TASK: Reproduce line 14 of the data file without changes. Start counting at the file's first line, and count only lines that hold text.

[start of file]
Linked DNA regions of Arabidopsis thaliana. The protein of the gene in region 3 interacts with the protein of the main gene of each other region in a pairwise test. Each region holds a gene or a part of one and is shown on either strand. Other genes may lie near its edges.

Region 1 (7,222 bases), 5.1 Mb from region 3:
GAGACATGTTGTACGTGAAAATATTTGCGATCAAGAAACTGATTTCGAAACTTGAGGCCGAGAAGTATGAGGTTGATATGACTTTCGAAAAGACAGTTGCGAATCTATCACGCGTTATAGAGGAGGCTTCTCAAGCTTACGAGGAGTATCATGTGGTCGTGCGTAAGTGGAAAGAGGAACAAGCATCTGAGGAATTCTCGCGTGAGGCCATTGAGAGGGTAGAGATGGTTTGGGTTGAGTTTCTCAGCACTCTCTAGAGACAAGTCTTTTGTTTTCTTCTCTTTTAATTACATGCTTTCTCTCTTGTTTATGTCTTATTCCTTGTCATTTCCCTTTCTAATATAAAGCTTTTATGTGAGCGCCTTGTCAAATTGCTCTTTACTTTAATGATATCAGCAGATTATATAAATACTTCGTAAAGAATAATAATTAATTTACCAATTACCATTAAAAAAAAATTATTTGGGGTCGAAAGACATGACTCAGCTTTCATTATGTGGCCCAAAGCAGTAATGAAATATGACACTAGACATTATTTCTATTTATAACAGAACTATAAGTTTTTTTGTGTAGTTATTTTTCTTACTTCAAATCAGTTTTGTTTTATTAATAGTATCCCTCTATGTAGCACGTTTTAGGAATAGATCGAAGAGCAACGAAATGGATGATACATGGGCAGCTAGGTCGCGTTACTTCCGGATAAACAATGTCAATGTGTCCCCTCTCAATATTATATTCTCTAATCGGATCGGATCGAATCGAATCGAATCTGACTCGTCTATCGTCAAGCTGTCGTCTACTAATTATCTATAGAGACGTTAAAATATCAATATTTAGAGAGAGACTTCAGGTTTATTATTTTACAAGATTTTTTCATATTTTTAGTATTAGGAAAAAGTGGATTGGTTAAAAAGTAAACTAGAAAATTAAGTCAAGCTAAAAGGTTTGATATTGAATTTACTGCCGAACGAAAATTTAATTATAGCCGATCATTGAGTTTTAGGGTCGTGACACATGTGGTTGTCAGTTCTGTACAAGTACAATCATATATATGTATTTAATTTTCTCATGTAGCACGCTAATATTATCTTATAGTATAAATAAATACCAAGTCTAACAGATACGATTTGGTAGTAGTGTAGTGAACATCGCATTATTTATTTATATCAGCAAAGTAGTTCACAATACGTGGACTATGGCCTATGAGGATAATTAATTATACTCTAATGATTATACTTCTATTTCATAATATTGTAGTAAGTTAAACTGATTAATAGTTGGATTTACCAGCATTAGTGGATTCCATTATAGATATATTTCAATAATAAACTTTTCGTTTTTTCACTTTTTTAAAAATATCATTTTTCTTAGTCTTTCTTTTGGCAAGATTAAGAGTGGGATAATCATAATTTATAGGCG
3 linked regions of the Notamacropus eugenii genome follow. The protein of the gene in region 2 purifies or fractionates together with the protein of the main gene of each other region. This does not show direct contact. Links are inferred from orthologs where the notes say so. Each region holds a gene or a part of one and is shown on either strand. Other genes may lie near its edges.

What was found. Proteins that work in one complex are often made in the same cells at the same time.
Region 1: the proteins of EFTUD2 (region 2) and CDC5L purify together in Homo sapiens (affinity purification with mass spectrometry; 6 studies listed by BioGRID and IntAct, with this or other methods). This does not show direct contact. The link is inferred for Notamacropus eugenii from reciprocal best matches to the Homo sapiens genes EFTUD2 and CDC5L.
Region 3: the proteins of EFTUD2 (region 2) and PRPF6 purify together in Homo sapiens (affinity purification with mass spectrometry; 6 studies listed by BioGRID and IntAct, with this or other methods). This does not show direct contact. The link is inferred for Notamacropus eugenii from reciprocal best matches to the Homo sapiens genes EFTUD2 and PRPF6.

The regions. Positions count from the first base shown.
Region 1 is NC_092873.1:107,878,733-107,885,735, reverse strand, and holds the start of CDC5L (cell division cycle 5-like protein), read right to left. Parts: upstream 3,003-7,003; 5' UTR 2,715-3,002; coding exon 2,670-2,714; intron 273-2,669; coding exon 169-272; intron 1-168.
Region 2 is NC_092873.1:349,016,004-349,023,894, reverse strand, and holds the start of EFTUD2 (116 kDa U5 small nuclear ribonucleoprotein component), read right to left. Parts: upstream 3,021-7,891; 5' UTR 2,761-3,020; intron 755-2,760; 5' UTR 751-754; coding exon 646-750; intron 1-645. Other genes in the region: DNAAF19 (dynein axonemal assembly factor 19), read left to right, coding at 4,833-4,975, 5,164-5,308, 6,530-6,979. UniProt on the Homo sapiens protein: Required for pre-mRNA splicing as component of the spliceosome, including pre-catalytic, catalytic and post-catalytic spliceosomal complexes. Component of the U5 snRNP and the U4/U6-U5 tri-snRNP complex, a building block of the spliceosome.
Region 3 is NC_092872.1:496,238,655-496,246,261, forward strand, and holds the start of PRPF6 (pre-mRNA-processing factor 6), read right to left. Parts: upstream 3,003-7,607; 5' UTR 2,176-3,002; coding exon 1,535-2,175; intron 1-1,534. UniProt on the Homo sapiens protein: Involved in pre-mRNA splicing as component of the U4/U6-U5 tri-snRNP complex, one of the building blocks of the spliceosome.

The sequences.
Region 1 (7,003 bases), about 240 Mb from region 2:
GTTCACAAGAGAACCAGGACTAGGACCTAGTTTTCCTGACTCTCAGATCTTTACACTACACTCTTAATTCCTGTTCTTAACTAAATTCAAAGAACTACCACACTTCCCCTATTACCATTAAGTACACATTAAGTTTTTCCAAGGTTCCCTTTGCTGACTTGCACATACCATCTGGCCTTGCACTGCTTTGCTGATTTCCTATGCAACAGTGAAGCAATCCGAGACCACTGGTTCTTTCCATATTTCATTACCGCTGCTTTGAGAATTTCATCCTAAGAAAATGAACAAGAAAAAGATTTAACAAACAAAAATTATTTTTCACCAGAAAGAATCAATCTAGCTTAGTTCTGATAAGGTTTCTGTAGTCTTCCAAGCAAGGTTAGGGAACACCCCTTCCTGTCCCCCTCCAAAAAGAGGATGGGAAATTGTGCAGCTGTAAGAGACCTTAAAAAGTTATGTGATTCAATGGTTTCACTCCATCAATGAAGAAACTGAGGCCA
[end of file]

GTTCACAAGAGAACCAGGACTAGGACCTAGTTTTCCTGACTCTCAGATCTTTACACTACACTCTTAATTCCTGTTCTTAACTAAATTCAAAGAACTACCACACTTCCCCTATTACCATTAAGTACACATTAAGTTTTTCCAAGGTTCCCTTTGCTGACTTGCACATACCATCTGGCCTTGCACTGCTTTGCTGATTTCCTATGCAACAGTGAAGCAATCCGAGACCACTGGTTCTTTCCATATTTCATTACCGCTGCTTTGAGAATTTCATCCTAAGAAAATGAACAAGAAAAAGATTTAACAAACAAAAATTATTTTTCACCAGAAAGAATCAATCTAGCTTAGTTCTGATAAGGTTTCTGTAGTCTTCCAAGCAAGGTTAGGGAACACCCCTTCCTGTCCCCCTCCAAAAAGAGGATGGGAAATTGTGCAGCTGTAAGAGACCTTAAAAAGTTATGTGATTCAATGGTTTCACTCCATCAATGAAGAAACTGAGGCCA